All things considered, Straight Talk makes a powerful contribution to education reform by providing a disarming entry point into territory that may be quite challenging for some practitioners. One of Powell's arguments for equity is the idea that the dominant culture loses opportunity for richness and maturity when it remains egocentric and judgmental. Powell generously opens her own learning process up to her colleagues for perusal, thereby encouraging her readers to engage deeply with their own set of cultural assumptions. She purposefully avoids giving a pat definition of multicultural education, yet teachers will finish the book with a much clearer sense of what equity looks like in an educational setting.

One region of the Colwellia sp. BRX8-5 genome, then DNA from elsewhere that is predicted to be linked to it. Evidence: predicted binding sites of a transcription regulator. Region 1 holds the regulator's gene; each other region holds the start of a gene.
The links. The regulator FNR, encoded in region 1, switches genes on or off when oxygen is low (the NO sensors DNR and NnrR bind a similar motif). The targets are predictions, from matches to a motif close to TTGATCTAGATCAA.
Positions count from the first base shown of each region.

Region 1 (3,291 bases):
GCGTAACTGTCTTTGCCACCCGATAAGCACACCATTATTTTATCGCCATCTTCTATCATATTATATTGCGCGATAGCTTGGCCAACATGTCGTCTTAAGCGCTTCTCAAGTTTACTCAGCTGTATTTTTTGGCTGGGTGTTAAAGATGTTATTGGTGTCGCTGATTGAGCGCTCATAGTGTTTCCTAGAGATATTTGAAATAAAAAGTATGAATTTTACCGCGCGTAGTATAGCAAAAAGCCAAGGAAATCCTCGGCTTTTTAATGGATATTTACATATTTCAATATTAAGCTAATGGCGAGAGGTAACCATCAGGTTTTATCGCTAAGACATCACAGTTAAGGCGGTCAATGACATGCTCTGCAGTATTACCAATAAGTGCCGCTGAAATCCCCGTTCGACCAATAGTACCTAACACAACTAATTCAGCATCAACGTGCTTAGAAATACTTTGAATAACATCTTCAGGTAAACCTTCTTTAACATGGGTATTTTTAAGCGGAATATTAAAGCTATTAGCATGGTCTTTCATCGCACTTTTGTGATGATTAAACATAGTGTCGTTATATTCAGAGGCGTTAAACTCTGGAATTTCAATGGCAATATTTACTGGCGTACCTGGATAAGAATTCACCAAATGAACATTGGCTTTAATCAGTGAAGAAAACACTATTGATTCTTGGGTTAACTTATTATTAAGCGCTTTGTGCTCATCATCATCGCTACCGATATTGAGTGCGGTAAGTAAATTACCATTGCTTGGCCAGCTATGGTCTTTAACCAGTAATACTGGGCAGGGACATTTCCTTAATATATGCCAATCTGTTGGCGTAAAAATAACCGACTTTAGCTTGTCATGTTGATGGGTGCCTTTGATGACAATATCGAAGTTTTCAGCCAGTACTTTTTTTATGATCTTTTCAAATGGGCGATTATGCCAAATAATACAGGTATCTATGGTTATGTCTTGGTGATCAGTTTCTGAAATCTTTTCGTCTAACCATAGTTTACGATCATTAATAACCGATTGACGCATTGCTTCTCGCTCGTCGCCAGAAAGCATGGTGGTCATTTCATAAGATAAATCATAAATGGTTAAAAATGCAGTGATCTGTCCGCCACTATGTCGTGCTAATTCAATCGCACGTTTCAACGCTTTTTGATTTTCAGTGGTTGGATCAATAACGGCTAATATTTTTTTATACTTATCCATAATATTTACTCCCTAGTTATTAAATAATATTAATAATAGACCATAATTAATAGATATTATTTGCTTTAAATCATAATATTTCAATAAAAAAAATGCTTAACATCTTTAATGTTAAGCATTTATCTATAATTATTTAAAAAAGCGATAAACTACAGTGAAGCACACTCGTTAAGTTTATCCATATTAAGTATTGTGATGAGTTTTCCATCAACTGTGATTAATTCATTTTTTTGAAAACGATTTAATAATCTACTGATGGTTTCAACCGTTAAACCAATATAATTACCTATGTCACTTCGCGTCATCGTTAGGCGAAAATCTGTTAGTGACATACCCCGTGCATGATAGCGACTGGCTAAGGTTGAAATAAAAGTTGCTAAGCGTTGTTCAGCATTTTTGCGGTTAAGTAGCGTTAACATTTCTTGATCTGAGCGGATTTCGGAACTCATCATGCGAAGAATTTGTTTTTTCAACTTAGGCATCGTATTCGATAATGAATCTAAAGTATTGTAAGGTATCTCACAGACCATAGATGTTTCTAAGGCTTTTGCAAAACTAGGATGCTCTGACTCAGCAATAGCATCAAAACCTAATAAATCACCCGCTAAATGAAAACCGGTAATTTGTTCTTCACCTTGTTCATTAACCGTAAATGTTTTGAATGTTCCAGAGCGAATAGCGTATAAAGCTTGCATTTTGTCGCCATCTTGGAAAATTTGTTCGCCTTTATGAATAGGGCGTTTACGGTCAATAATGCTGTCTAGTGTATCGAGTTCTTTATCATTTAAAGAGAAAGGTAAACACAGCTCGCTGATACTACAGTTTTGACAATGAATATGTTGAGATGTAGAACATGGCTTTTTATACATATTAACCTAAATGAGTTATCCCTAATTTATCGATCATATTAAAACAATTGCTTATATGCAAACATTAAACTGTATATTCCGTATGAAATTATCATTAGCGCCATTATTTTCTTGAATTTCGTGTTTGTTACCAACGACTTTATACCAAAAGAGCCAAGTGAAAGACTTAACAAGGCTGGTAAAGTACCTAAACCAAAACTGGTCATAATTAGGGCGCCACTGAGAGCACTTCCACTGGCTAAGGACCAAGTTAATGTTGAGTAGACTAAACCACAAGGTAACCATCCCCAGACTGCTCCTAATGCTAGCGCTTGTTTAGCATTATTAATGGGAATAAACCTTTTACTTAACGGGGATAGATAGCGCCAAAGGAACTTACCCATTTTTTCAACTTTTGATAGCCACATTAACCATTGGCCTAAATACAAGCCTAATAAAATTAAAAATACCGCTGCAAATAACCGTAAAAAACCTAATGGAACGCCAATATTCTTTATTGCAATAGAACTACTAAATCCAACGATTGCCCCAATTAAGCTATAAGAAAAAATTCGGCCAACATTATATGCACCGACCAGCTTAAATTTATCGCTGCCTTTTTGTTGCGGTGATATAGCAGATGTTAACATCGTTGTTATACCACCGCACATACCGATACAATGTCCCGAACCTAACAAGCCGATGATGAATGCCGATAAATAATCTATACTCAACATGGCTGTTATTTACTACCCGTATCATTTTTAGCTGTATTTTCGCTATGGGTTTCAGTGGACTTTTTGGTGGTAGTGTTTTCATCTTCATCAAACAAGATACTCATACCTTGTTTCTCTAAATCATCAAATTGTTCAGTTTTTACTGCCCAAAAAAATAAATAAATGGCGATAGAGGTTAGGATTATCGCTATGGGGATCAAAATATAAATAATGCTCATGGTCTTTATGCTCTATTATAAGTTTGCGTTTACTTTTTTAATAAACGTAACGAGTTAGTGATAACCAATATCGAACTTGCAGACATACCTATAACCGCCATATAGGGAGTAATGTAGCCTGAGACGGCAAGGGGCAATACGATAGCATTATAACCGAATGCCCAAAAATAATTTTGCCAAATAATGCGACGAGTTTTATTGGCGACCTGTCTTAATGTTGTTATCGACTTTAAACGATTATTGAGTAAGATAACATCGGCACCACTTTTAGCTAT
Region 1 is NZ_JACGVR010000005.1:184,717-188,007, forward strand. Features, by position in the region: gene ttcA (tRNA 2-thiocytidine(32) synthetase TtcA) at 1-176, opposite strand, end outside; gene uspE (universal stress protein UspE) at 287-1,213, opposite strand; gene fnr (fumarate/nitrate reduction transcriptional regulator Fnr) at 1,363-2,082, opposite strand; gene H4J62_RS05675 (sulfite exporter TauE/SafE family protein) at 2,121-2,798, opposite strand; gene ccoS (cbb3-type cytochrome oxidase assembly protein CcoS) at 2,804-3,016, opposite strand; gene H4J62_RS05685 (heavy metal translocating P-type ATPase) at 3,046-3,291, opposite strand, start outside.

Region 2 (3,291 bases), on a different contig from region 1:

It is clear that Powell intends this book to serve teachers as catalyst for conversations on and analysis of equity reform in specific school settings. In the final chapter, Powell includes an equity checklist for teachers who want to analyze their own classrooms. Potential learning contexts in which Straight Talk might be used include study groups for in-service teachers, pre-service teacher coursework, and professional development on equity.


MacIntosh, P. (1988). White privilege and male privilege: A personal account of coming to see correspondences through work in Women's Studies. Wellesley, MA: Center for Research on Women, Working Paper Series, no. 189.

Powell, R. (1999). Literacy as a moral imperative: Facing the challenges of a pluralistic society. Lanham, MD: Rowman & Littlefield.

Jennifer J. Daniels
Migrant Education Program, West Central Region
Grand Junction, Colorado

Comment/view comments on this article. There are currently comments.

© Copyright rests with authors. Please cite TESL-EJ appropriately.

Editor's Note: The HTML version contains no page numbers. Please use the PDF version of this article for citations.